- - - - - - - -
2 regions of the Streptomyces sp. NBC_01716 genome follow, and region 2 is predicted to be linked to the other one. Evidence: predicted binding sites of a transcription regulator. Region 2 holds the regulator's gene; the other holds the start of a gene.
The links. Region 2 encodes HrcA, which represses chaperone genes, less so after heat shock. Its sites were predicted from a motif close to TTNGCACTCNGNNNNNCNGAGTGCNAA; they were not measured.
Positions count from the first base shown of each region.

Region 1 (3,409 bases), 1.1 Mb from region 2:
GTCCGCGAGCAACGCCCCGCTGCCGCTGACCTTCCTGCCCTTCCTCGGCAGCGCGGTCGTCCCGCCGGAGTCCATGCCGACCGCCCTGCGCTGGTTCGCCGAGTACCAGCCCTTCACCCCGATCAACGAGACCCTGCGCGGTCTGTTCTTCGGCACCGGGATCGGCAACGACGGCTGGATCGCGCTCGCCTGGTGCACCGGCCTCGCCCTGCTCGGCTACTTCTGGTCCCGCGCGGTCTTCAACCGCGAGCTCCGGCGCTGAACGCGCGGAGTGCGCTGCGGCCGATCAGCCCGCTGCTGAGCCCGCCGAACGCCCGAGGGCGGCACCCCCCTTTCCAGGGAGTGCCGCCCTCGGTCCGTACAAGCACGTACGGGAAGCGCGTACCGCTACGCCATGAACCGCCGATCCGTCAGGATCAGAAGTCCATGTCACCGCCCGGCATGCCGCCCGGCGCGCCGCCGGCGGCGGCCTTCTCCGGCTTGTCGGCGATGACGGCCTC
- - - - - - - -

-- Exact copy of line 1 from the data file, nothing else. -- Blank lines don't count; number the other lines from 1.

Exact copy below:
2 regions of the Streptomyces sp. NBC_01716 genome follow, and region 2 is predicted to be linked to the other one. Evidence: predicted binding sites of a transcription regulator. Region 2 holds the regulator's gene; the other holds the start of a gene.